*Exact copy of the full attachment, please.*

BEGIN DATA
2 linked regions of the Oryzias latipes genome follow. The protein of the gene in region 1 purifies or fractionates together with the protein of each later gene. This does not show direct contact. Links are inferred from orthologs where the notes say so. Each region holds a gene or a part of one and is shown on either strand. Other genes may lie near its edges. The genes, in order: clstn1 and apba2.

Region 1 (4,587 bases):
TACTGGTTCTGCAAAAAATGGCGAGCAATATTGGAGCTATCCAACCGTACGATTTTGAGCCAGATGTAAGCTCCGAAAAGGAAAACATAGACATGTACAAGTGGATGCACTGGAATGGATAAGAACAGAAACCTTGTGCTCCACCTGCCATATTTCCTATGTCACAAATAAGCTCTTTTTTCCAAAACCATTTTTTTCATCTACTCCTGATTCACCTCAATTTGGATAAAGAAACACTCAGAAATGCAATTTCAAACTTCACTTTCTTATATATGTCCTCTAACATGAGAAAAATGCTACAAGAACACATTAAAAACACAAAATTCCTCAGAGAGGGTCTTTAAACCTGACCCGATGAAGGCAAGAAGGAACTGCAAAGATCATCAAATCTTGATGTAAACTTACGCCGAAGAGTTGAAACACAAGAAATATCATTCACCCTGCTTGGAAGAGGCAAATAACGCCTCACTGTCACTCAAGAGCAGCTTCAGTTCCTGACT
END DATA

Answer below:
2 linked regions of the Oryzias latipes genome follow. The protein of the gene in region 1 purifies or fractionates together with the protein of each later gene. This does not show direct contact. Links are inferred from orthologs where the notes say so. Each region holds a gene or a part of one and is shown on either strand. Other genes may lie near its edges. The genes, in order: clstn1 and apba2.

Region 1 (4,587 bases):
TACTGGTTCTGCAAAAAATGGCGAGCAATATTGGAGCTATCCAACCGTACGATTTTGAGCCAGATGTAAGCTCCGAAAAGGAAAACATAGACATGTACAAGTGGATGCACTGGAATGGATAAGAACAGAAACCTTGTGCTCCACCTGCCATATTTCCTATGTCACAAATAAGCTCTTTTTTCCAAAACCATTTTTTTCATCTACTCCTGATTCACCTCAATTTGGATAAAGAAACACTCAGAAATGCAATTTCAAACTTCACTTTCTTATATATGTCCTCTAACATGAGAAAAATGCTACAAGAACACATTAAAAACACAAAATTCCTCAGAGAGGGTCTTTAAACCTGACCCGATGAAGGCAAGAAGGAACTGCAAAGATCATCAAATCTTGATGTAAACTTACGCCGAAGAGTTGAAACACAAGAAATATCATTCACCCTGCTTGGAAGAGGCAAATAACGCCTCACTGTCACTCAAGAGCAGCTTCAGTTCCTGACT